The Top of the World Highway is a 127-kilometre long highway, beginning at a junction with the Taylor Highway near Jack Wade, Alaska traveling east to its terminus at the ferry terminal in West Dawson, Yukon, on the western banks of the Yukon River.
The highway has been in existence since at least 1955 and is only open during the summer months. The entire portion of the highway in Yukon is also known as Yukon Highway 9. The Alaska portion is short and apparently not numbered. The Alaska Department of Transportation refers to it as Top of the World Highway.
The highway is so named because, along much of its length, it skirts the crest of the hills, giving looks down on the valleys. It is also one of the most northerly highways in the world at those latitudes. Two nearby, farther north highways are the Dempster Highway (Yukon Route 5) and the Dalton Highway (Alaska Route 11). It is not particularly safe in winter, even for snowmobile use, due to the lack of trees for shelter.
A ferry connects West Dawson to Dawson in summer, and residents living in West Dawson and nearby Sunnydale cross on the ice during the winter. A bridge is planned by the Yukon government, although there is significant division among Dawson area residents as to whether such a bridge should be built. The west-bank residents received improved phone service only in 2004 but do not have a public electricity supply.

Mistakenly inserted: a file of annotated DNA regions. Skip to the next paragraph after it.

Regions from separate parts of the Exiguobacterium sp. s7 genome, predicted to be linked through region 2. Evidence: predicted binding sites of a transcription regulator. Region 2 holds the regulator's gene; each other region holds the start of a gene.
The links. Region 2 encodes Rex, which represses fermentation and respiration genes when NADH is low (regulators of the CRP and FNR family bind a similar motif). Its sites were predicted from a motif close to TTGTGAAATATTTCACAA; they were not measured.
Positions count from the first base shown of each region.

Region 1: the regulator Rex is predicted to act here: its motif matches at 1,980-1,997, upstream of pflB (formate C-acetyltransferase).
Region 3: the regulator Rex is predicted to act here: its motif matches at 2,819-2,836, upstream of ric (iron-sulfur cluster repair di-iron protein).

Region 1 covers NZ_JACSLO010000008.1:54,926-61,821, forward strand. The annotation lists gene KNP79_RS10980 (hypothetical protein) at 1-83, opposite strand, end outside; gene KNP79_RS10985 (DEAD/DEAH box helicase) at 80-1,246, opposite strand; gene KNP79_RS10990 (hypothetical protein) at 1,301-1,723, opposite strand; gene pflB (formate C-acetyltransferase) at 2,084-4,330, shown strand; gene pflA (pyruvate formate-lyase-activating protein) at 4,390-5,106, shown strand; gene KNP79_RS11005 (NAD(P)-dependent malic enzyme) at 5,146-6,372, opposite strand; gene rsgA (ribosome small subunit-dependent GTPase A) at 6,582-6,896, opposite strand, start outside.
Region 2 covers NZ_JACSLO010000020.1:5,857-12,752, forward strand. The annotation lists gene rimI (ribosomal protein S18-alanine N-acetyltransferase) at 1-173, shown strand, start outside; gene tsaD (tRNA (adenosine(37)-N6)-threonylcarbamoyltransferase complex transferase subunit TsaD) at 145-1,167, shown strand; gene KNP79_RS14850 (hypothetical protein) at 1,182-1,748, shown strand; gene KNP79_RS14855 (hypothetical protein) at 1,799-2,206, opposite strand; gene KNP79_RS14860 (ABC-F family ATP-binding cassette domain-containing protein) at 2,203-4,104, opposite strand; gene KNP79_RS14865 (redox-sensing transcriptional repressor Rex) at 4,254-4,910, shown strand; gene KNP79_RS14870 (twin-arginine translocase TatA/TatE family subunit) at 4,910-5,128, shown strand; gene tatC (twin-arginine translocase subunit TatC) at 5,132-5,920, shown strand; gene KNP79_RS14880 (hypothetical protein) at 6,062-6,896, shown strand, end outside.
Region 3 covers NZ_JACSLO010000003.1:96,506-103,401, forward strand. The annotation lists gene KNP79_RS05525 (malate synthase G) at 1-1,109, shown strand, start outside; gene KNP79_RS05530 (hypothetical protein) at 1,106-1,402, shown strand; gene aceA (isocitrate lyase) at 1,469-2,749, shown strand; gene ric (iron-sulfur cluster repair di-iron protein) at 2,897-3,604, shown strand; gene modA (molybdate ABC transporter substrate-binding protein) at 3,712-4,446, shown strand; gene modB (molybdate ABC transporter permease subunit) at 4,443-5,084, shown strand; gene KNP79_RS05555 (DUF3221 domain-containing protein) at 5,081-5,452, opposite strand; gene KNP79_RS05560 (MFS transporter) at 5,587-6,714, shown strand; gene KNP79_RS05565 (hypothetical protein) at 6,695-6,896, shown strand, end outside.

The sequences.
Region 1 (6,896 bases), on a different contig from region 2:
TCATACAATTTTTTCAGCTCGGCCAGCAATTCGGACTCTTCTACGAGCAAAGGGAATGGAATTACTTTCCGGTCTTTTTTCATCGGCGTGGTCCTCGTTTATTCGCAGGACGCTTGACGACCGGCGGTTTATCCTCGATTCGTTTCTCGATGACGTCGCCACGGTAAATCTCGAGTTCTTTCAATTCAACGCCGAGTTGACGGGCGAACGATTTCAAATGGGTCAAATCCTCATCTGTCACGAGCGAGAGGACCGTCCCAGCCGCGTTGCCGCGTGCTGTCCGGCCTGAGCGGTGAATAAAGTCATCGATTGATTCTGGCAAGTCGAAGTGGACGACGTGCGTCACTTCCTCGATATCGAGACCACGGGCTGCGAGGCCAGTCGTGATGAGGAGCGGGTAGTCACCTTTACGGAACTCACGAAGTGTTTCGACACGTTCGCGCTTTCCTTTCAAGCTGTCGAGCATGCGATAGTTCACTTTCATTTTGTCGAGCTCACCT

A 50 kilometre branch road off the highway was used to reach the town of Clinton Creek, Yukon, site of a former asbestos mine shut down since 1979.
The Poker Creek – Little Gold Creek Border Crossing is the highest US road border crossing, features one of the few jointly-built single building customs ports of entry along the Canada-U.S. border. There is a one-hour difference in standard time zones at this border, which is only open in summer during the 8 a.m. to 8 p.m. period (Alaska time). The immense Alaskan Taylor Complex Fire of 2004 burned up to the Canadian border and was visible from the westernmost portions of the highway.
The site was abandoned in 1871 by the army one month after being named Camp Pinal. The troops started their mule trail at “Infantry Camp” at the foot of Picket Post and then extended it into Picket Post Creek (later called Queen Creek). The trail then crossed Devil’s Canyon (named by the troops) and halted at a post they intended to build in what was then called “Mason’s Valley” (later, Camp Pinal). By April 1871 the mule trail and post were both completed and General Stoneman planned on making Camp Pinal his headquarters, but the project was abandoned after General George Crook replaced General Stoneman because of the Camp Grant Massacre of April 1871. By August of that year General Crook abandoned the post, and only the mule trail was left to indicate the intended ambitious presence of U.S. soldiers.
The old Craig Ranch was built at the site of Camp Pinal. The ranch was begun about 1874 by a Mr. Irion and the Craig family, even before the town of Globe was settled. Over the years the ranch house was improved upon, and it remained in the Craig family until the about the 1970s. The ranch house is still in good condition, in spite of its 100+ years.
The Top-of-the-World was a dance hall started in the 1920s along the old highway east of the Pinal Ranch. This area was settled by Robert A. Irion in 1878. His stepson Dudly Craig continued the ranching tradition in the area after Irion’s death.